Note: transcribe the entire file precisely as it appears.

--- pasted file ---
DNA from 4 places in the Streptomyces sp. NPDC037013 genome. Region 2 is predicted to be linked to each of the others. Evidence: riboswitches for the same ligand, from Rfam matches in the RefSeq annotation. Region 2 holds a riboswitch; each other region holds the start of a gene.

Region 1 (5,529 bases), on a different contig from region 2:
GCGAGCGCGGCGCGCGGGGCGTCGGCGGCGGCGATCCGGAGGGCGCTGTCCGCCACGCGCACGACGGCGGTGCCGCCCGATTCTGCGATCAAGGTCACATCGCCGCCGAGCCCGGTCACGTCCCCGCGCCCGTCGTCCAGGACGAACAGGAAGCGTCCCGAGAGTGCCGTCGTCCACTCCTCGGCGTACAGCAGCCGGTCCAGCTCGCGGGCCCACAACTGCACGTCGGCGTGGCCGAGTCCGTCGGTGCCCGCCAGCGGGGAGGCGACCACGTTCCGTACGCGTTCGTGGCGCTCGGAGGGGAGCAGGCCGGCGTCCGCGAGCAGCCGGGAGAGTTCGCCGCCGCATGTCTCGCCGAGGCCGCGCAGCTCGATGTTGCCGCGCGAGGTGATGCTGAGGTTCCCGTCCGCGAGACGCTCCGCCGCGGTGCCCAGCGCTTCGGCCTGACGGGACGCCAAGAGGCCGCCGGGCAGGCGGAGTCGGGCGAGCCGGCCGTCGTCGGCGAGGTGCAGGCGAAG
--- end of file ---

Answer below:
DNA from 4 places in the Streptomyces sp. NPDC037013 genome. Region 2 is predicted to be linked to each of the others. Evidence: riboswitches for the same ligand, from Rfam matches in the RefSeq annotation. Region 2 holds a riboswitch; each other region holds the start of a gene.

Region 1 (5,529 bases), on a different contig from region 2:
GCGAGCGCGGCGCGCGGGGCGTCGGCGGCGGCGATCCGGAGGGCGCTGTCCGCCACGCGCACGACGGCGGTGCCGCCCGATTCTGCGATCAAGGTCACATCGCCGCCGAGCCCGGTCACGTCCCCGCGCCCGTCGTCCAGGACGAACAGGAAGCGTCCCGAGAGTGCCGTCGTCCACTCCTCGGCGTACAGCAGCCGGTCCAGCTCGCGGGCCCACAACTGCACGTCGGCGTGGCCGAGTCCGTCGGTGCCCGCCAGCGGGGAGGCGACCACGTTCCGTACGCGTTCGTGGCGCTCGGAGGGGAGCAGGCCGGCGTCCGCGAGCAGCCGGGAGAGTTCGCCGCCGCATGTCTCGCCGAGGCCGCGCAGCTCGATGTTGCCGCGCGAGGTGATGCTGAGGTTCCCGTCCGCGAGACGCTCCGCCGCGGTGCCCAGCGCTTCGGCCTGACGGGACGCCAAGAGGCCGCCGGGCAGGCGGAGTCGGGCGAGCCGGCCGTCGTCGGCGAGGTGCAGGCGAAG